19. purplehairedwonder

    purplehairedwonder No woman should suffer at the hands of men
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    Last night I rewatched Batman Begins and The Dark Knight and today saw The Dark Knight Rises for a second time. And wow, the rewatch did a lot for my perception. It had been ages since I'd seen either of the first two films, so I went into my first viewing fairly cold and still loved it. But rewatching the first two with the events of TDKR in mind really helped pieces to fall into place. There were a lot of bits and nods in the first two that found their way into the third, which I never would have picked up on as particularly important on their own. So I guess watching them both in succession and in hindsight really hammers in their place as a cohesive trilogy, rather than three separate, extremely well-done Batman films.

    That being said, I teared up at the end on rewatch too, even though I knew Bruce survived. I also noticed that the first shot of Batman supposedly flying the bomb out to the bay after blowing up the buildings in the city had background that looked like he was flying between buildings, not out in the open over the bridge. Not something I would have picked up unless I'd been looking for it.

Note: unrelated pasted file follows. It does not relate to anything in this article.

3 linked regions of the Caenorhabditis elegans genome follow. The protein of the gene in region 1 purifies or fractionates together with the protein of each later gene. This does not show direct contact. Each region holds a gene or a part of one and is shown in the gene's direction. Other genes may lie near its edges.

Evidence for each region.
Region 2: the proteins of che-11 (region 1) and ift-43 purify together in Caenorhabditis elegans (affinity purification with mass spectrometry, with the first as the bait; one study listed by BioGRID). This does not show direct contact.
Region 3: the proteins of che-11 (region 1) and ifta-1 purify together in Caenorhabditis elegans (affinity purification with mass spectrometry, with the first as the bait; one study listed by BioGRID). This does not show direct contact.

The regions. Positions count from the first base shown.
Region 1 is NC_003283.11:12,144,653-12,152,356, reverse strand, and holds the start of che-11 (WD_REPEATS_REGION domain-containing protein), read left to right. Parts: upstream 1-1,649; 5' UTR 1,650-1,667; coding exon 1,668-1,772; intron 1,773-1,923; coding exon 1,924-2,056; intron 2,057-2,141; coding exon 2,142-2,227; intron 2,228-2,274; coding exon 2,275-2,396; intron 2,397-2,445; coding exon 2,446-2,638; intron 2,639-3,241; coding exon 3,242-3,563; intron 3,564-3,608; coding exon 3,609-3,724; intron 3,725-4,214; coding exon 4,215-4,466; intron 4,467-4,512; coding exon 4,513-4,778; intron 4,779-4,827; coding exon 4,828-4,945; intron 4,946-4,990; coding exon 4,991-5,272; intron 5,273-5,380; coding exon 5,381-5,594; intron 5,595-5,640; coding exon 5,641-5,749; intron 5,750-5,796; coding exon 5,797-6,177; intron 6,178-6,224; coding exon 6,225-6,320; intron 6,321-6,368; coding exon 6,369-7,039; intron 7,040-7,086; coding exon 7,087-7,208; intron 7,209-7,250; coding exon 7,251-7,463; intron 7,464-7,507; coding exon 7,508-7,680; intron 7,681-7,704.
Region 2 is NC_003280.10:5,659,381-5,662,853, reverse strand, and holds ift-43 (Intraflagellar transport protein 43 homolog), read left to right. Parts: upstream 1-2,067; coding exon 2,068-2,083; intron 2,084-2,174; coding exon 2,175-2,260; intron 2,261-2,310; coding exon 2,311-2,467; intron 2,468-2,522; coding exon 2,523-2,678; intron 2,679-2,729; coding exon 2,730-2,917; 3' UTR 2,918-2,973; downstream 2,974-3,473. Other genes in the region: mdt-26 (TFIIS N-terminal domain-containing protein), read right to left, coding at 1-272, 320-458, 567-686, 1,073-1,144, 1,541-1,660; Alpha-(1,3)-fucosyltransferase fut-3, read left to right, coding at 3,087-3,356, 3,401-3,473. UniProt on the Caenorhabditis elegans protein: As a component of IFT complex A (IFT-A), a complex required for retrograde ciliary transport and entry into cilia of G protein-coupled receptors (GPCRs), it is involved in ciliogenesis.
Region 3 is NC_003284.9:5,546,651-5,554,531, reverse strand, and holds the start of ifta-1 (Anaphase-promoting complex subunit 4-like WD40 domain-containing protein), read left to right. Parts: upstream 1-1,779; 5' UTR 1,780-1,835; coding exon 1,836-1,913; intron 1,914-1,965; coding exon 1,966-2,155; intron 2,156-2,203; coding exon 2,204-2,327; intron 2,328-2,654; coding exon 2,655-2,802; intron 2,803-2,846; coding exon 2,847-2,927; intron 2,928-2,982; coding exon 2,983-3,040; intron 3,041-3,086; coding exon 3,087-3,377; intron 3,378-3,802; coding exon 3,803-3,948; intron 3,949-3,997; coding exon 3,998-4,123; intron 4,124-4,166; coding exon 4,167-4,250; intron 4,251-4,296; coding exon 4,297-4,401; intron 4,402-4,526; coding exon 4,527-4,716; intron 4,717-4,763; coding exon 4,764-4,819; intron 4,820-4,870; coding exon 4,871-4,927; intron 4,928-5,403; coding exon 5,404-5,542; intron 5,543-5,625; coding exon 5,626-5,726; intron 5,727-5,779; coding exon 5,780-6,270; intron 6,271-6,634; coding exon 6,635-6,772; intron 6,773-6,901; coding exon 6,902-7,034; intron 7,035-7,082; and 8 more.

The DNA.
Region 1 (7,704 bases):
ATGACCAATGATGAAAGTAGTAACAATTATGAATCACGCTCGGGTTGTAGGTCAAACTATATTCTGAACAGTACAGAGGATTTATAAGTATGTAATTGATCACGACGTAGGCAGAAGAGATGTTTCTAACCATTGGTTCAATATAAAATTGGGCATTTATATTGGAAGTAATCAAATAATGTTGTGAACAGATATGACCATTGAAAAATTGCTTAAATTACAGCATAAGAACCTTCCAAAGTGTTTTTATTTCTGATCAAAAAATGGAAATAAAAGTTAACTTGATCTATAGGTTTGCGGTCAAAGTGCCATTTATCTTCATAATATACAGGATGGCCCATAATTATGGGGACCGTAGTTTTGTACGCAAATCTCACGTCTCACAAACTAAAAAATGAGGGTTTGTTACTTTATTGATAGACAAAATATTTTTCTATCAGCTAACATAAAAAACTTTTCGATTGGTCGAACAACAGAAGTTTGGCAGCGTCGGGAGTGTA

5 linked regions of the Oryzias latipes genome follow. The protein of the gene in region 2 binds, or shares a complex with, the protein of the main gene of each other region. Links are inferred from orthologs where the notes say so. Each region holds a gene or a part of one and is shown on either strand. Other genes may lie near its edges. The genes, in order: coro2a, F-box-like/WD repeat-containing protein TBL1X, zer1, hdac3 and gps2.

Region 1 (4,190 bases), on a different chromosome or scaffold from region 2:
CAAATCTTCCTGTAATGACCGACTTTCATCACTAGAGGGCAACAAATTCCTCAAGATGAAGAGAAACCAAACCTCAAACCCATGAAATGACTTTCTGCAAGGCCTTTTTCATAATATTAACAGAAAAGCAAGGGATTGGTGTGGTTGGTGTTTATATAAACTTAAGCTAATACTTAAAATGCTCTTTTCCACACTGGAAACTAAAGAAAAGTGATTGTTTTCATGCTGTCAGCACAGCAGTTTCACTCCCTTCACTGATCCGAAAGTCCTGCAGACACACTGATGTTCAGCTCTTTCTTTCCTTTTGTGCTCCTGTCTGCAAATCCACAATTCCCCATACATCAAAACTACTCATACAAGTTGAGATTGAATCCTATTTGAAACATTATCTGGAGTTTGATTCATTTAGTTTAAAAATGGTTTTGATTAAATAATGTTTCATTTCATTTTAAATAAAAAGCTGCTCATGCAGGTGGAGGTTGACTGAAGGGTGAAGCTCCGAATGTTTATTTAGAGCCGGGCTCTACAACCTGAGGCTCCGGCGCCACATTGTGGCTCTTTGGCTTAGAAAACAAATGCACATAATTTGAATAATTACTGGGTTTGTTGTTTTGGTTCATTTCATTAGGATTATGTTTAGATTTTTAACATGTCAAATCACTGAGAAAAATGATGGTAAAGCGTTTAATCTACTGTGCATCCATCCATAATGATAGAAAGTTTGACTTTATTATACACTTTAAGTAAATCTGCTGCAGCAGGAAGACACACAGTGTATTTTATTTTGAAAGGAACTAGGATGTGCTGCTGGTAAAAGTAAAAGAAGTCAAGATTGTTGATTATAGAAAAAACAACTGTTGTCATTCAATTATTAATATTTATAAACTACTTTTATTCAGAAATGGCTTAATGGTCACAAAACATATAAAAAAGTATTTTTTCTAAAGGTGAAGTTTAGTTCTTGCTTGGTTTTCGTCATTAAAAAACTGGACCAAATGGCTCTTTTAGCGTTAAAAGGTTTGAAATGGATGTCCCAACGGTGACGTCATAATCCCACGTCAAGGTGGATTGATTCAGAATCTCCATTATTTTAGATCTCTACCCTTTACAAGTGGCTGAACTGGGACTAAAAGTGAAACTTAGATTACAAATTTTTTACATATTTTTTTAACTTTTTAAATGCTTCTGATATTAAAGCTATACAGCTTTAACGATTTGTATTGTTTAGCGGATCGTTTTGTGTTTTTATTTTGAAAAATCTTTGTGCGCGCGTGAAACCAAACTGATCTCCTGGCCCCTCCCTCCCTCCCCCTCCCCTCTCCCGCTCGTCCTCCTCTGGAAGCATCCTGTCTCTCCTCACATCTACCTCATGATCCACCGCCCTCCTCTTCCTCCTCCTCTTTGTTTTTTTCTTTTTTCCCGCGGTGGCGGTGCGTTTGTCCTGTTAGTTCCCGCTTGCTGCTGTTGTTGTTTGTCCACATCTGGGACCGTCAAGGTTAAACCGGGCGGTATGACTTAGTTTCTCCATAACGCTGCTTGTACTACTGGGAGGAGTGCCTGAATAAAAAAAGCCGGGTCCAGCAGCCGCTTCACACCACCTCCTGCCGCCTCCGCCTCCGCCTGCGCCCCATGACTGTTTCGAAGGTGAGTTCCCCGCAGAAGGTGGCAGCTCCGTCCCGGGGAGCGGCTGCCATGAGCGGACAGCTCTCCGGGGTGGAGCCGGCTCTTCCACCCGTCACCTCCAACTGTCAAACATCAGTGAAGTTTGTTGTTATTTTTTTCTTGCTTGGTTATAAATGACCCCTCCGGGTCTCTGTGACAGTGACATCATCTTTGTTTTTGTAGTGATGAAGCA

So like many others have said, a second viewing really does wonders for the film, even if you loved it the first time.
     
  20. DarkAngel

    DarkAngel Lord Vader

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    Feel like I've gone kind of crazy with this one, having seen it 4 times now, including in true IMAX. Movie does seem to get better with each viewing. Saw it with my brother last night, who's visiting from Boston and hadn't yet seen the movie. We saw it on a regular screen, and boy did the picture seem poor compared to the huge IMAX. Remarkable difference between the two.

    I also noticed when I saw it last night that there was a small bit missing from the stock exchange sequence. The brief part where the two guys are talking while getting their shoes shined did not include their conversation (which I think had been about Wayne's return and not shorting stocks) and just showed them getting up and leaving. I'm assuming that wasn't some bizarre mistake and that its a difference between IMAX and regular screenings? Were there other bits missing, because nothing else stood out the rest of the movie as being different.